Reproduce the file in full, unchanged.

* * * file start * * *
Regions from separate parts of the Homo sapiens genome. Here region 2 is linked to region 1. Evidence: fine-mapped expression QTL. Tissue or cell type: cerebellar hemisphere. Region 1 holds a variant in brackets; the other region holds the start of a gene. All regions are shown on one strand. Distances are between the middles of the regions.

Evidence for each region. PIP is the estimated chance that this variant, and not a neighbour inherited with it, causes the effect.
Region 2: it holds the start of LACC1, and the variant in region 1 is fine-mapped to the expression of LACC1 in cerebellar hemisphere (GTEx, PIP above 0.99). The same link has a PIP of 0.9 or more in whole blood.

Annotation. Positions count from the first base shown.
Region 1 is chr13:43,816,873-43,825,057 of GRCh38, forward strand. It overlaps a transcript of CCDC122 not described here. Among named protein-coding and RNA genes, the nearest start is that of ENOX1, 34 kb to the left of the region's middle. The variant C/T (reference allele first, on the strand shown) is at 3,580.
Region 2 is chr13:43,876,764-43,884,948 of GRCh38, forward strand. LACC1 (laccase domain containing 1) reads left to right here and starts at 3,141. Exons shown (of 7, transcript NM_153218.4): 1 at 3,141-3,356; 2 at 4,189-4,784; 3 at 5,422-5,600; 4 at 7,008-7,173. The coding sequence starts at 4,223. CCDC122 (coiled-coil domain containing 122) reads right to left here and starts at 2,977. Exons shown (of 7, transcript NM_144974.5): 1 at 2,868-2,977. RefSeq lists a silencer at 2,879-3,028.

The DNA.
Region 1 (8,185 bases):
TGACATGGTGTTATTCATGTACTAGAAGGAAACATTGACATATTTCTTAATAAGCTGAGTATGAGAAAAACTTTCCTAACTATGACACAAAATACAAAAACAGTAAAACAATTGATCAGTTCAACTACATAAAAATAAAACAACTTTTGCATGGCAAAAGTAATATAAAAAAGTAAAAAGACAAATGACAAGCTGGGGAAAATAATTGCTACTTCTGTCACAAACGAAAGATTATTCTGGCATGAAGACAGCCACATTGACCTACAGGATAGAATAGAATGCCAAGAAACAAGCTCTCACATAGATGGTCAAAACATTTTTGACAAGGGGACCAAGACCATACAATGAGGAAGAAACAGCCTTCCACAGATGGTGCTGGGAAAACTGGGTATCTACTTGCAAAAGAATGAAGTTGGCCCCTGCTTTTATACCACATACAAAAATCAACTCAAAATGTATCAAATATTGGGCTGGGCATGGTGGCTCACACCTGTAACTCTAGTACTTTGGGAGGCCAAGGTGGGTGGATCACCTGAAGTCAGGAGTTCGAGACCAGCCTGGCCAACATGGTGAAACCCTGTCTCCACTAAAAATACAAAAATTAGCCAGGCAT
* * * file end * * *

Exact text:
Regions from separate parts of the Homo sapiens genome. Here region 2 is linked to region 1. Evidence: fine-mapped expression QTL. Tissue or cell type: cerebellar hemisphere. Region 1 holds a variant in brackets; the other region holds the start of a gene. All regions are shown on one strand. Distances are between the middles of the regions.

Evidence for each region. PIP is the estimated chance that this variant, and not a neighbour inherited with it, causes the effect.
Region 2: it holds the start of LACC1, and the variant in region 1 is fine-mapped to the expression of LACC1 in cerebellar hemisphere (GTEx, PIP above 0.99). The same link has a PIP of 0.9 or more in whole blood.

Annotation. Positions count from the first base shown.
Region 1 is chr13:43,816,873-43,825,057 of GRCh38, forward strand. It overlaps a transcript of CCDC122 not described here. Among named protein-coding and RNA genes, the nearest start is that of ENOX1, 34 kb to the left of the region's middle. The variant C/T (reference allele first, on the strand shown) is at 3,580.
Region 2 is chr13:43,876,764-43,884,948 of GRCh38, forward strand. LACC1 (laccase domain containing 1) reads left to right here and starts at 3,141. Exons shown (of 7, transcript NM_153218.4): 1 at 3,141-3,356; 2 at 4,189-4,784; 3 at 5,422-5,600; 4 at 7,008-7,173. The coding sequence starts at 4,223. CCDC122 (coiled-coil domain containing 122) reads right to left here and starts at 2,977. Exons shown (of 7, transcript NM_144974.5): 1 at 2,868-2,977. RefSeq lists a silencer at 2,879-3,028.

The DNA.
Region 1 (8,185 bases):
TGACATGGTGTTATTCATGTACTAGAAGGAAACATTGACATATTTCTTAATAAGCTGAGTATGAGAAAAACTTTCCTAACTATGACACAAAATACAAAAACAGTAAAACAATTGATCAGTTCAACTACATAAAAATAAAACAACTTTTGCATGGCAAAAGTAATATAAAAAAGTAAAAAGACAAATGACAAGCTGGGGAAAATAATTGCTACTTCTGTCACAAACGAAAGATTATTCTGGCATGAAGACAGCCACATTGACCTACAGGATAGAATAGAATGCCAAGAAACAAGCTCTCACATAGATGGTCAAAACATTTTTGACAAGGGGACCAAGACCATACAATGAGGAAGAAACAGCCTTCCACAGATGGTGCTGGGAAAACTGGGTATCTACTTGCAAAAGAATGAAGTTGGCCCCTGCTTTTATACCACATACAAAAATCAACTCAAAATGTATCAAATATTGGGCTGGGCATGGTGGCTCACACCTGTAACTCTAGTACTTTGGGAGGCCAAGGTGGGTGGATCACCTGAAGTCAGGAGTTCGAGACCAGCCTGGCCAACATGGTGAAACCCTGTCTCCACTAAAAATACAAAAATTAGCCAGGCAT